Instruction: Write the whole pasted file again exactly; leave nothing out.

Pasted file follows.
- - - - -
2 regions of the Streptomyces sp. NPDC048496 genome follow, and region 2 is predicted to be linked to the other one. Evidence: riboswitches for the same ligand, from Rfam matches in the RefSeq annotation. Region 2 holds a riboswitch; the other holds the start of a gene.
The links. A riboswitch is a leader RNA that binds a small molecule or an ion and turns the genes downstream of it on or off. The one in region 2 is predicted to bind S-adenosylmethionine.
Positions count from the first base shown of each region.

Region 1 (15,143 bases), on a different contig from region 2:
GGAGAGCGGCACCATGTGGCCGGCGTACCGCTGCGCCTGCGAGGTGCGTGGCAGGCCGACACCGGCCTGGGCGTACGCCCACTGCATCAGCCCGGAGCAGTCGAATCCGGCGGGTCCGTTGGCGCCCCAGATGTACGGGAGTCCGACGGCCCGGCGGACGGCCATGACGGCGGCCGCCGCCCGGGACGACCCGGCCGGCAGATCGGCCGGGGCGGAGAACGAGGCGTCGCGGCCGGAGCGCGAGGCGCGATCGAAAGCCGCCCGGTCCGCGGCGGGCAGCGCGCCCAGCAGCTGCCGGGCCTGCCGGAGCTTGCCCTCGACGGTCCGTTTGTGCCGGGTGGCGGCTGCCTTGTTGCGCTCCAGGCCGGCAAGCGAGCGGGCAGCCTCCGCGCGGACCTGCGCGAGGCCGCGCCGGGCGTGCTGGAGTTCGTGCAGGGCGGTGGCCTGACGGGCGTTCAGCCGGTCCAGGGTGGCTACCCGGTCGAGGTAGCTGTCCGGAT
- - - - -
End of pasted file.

2 regions of the Streptomyces sp. NPDC048496 genome follow, and region 2 is predicted to be linked to the other one. Evidence: riboswitches for the same ligand, from Rfam matches in the RefSeq annotation. Region 2 holds a riboswitch; the other holds the start of a gene.
The links. A riboswitch is a leader RNA that binds a small molecule or an ion and turns the genes downstream of it on or off. The one in region 2 is predicted to bind S-adenosylmethionine.
Positions count from the first base shown of each region.

Region 1 (15,143 bases), on a different contig from region 2:
GGAGAGCGGCACCATGTGGCCGGCGTACCGCTGCGCCTGCGAGGTGCGTGGCAGGCCGACACCGGCCTGGGCGTACGCCCACTGCATCAGCCCGGAGCAGTCGAATCCGGCGGGTCCGTTGGCGCCCCAGATGTACGGGAGTCCGACGGCCCGGCGGACGGCCATGACGGCGGCCGCCGCCCGGGACGACCCGGCCGGCAGATCGGCCGGGGCGGAGAACGAGGCGTCGCGGCCGGAGCGCGAGGCGCGATCGAAAGCCGCCCGGTCCGCGGCGGGCAGCGCGCCCAGCAGCTGCCGGGCCTGCCGGAGCTTGCCCTCGACGGTCCGTTTGTGCCGGGTGGCGGCTGCCTTGTTGCGCTCCAGGCCGGCAAGCGAGCGGGCAGCCTCCGCGCGGACCTGCGCGAGGCCGCGCCGGGCGTGCTGGAGTTCGTGCAGGGCGGTGGCCTGACGGGCGTTCAGCCGGTCCAGGGTGGCTACCCGGTCGAGGTAGCTGTCCGGAT